(http://pulanglangit.blogspot.com/2008/07/emotional-limbo.html ; july 14, 2008)
Limbo – a state of waiting or uncertainty, in which final judgement concerning the outcome of a decision is postponed, perhaps indefinitely.
Emotional limbo is that state when you’ve gotten out of one relationship and have somehow gotten over it, but you’ve not quite completely moved on to a new one yet. Sometimes there is that emotional gap in-between.
Luckily a lot of people do not have to go through that. The luckiest people just try once, and they immediately find a love for keeps — no time needed to move from one to the other. There are others who just can’t live without having a “someone” in their lives — those who sashay from one relationship to the other, leaving virtually no time in-between.
I am not a stranger to emotional limbo. Most probably, I’m in one right now. And I’ve been there possibly a few times before. Let me describe how it goes.
The time after the dissolution of an actual relationship. It doesn’t matter how short or long the relationship lasted, but what matters is how emotionally involved you were during the relationship. The more intense the emotions in the relationship, the harder it is to let go. But after the letting go, what comes next?
Sometimes you end up asking that a million times to yourself, not noticing that months, or even years, have passed. Somehow at the back of your mind, you know the answer. Somehow you know that the real question is “who comes next?”
But you can’t answer that just yet, because your last relationship probably taught you that there was something wrong with the choices you made before, and you need to somehow re-think your criteria. You can’t answer that yet, because part of you is afraid of the possibility of being emotionally involved and being abandoned in the end. Maybe you’re just too emotionally exhausted to move on to a new relationship right away. Or maybe, you actually don’t want to answer that yet, because you’ve found the extraordinarily wonderful satisfaction of being on your own, sans the complications of a commitment.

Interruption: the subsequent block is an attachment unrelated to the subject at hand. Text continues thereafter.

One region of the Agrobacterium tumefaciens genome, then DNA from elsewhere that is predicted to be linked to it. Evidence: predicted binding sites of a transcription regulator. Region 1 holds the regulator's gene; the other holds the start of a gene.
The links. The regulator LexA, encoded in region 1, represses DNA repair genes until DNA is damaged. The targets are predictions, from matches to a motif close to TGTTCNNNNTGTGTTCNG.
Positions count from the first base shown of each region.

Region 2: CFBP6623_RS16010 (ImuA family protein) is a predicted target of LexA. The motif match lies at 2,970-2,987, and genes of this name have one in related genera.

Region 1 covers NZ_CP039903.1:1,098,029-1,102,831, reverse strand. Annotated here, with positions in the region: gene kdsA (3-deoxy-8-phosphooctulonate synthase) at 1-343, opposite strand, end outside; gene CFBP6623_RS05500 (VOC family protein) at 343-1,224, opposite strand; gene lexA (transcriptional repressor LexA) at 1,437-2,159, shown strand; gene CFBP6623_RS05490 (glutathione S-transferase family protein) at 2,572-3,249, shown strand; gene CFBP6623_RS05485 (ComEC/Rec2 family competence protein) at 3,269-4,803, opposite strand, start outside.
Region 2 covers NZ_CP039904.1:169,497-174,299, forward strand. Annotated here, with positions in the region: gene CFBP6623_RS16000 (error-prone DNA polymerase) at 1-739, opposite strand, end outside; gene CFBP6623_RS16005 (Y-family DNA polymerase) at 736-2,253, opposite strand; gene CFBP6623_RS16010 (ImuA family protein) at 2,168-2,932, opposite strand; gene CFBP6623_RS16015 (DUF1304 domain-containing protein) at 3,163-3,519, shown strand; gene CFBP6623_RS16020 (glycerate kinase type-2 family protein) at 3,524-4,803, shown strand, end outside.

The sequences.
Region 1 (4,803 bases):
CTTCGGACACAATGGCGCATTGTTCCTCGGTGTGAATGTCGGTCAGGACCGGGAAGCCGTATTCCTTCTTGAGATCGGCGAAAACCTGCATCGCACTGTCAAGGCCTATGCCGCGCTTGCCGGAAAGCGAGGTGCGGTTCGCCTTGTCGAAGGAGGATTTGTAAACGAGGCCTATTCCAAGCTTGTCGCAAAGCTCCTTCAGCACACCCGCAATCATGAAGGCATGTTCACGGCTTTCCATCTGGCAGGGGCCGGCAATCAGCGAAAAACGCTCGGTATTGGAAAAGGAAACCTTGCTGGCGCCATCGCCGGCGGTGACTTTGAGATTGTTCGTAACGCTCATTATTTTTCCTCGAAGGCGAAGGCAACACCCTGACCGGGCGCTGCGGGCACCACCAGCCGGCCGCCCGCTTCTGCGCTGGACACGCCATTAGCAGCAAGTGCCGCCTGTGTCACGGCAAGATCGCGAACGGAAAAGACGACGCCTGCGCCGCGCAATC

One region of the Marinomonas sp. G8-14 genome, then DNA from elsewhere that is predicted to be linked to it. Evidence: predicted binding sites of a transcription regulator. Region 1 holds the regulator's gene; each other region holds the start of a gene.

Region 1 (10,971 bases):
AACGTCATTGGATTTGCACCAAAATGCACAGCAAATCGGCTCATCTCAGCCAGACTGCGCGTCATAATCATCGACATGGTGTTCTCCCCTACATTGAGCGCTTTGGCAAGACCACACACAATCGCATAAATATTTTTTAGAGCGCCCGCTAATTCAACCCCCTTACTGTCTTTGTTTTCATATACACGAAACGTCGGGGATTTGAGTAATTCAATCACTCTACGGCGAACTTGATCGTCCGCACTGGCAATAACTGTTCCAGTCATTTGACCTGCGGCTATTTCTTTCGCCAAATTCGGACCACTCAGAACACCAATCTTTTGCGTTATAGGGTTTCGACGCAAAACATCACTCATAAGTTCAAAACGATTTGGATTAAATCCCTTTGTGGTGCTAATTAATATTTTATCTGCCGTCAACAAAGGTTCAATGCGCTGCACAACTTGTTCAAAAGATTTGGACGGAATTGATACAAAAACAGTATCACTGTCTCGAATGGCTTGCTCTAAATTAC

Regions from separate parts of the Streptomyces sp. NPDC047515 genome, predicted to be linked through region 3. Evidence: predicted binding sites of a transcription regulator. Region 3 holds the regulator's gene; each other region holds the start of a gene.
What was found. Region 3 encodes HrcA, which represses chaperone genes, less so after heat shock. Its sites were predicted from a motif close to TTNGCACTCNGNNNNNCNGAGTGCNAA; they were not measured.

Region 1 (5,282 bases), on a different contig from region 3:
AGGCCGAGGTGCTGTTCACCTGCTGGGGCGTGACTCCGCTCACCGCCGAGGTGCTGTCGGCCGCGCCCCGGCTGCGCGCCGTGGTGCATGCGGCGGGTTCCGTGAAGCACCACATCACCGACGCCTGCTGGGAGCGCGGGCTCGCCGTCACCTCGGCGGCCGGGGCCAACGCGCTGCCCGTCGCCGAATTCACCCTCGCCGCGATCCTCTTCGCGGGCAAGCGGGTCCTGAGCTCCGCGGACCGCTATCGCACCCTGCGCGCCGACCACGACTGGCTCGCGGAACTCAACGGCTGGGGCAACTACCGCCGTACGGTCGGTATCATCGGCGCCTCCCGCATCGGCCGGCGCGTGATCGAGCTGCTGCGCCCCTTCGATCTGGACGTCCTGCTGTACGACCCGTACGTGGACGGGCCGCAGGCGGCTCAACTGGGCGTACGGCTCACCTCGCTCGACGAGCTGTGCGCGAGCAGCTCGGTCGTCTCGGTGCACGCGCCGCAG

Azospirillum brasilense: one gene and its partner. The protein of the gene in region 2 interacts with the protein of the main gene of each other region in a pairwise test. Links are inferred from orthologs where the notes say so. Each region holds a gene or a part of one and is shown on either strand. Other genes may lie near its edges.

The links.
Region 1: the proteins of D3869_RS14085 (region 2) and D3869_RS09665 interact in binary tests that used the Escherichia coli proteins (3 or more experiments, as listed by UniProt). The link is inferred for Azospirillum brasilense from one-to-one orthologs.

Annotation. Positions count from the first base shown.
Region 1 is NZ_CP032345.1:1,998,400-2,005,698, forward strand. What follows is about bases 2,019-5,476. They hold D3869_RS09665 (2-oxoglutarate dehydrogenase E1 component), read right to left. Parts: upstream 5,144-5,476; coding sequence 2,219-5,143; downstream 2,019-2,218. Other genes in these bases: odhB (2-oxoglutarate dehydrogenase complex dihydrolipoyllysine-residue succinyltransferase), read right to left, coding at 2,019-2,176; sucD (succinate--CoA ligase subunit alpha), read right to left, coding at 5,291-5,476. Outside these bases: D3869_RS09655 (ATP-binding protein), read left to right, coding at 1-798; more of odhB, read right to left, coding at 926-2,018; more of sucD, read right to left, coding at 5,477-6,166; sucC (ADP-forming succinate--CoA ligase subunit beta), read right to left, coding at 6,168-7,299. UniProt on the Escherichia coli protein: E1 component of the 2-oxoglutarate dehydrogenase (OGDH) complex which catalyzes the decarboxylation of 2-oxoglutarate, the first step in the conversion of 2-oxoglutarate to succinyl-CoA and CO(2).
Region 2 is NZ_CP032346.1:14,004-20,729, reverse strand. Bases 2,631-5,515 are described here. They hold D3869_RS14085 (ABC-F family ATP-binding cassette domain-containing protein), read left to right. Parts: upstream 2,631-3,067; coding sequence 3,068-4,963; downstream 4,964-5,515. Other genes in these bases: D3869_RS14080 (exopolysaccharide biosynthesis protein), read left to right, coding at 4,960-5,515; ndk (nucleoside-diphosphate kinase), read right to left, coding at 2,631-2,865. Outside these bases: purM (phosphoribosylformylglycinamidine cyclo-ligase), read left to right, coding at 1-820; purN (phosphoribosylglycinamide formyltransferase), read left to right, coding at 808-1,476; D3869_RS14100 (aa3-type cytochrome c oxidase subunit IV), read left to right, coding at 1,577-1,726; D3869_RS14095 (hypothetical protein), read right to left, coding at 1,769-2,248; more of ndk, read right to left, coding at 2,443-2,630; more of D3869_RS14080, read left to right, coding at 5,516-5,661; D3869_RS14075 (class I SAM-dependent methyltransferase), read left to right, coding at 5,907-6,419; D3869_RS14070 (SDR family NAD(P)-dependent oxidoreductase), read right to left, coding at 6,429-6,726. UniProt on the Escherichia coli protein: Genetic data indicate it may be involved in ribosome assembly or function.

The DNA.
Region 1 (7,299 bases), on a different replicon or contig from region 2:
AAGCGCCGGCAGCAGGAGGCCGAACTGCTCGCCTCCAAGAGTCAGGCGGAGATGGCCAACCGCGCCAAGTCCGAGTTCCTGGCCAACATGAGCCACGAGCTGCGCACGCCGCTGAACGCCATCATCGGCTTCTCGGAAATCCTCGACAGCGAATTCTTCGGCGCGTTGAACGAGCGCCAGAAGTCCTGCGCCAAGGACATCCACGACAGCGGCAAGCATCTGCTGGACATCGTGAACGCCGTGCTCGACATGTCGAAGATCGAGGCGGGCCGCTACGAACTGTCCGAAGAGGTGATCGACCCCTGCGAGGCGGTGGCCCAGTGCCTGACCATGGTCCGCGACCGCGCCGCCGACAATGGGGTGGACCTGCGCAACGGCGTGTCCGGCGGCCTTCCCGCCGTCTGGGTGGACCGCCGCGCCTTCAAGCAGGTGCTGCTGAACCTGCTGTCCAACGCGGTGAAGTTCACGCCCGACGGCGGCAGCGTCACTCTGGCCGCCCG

I, me , mine. There is no other person involved in the equation to complicate any decision that needs to be done. All that is critical is your happiness or your despair. You can spend all the time and money on yourself, pursue the things you’ve been wanting to do for the longest time.
There will still be times you’d miss the old times, that feeling when someone would call you everyday just to know how your day has been; when there’s someone to snuggle up to during weekends that you share doing nothing at all. All that emotional residue will always be there.
Sometimes you look forward and wonder where the real love of your life could be, if you have already met him/her, or how and when you’ll meet him/her and how you would know that the time has come. Anticipation for what is to come.
It’s not at all bad. It’s how you deal with it that can make it worthwhile. A period of waiting could be the best opportunity to do productive things or just absolutely random things. Travel. Learn a new skill. Shift careers. Meet new people. The opportunities are endless.
One nice thing to do is to write “100 things I want to do while I’m in emotional limbo,” or something like that. You don’t have to write all 100 in just one sitting. You can start with 10 and add to it as time goes by. I did that once before, and it turned out to be really interesting. But I didn’t finish doing the 100 things, then a “someone” came along. Maybe I should do a new 100 list now?
But don’t mind me, I’m just making all of this up. The emotional limbo is an abstraction I chose to create.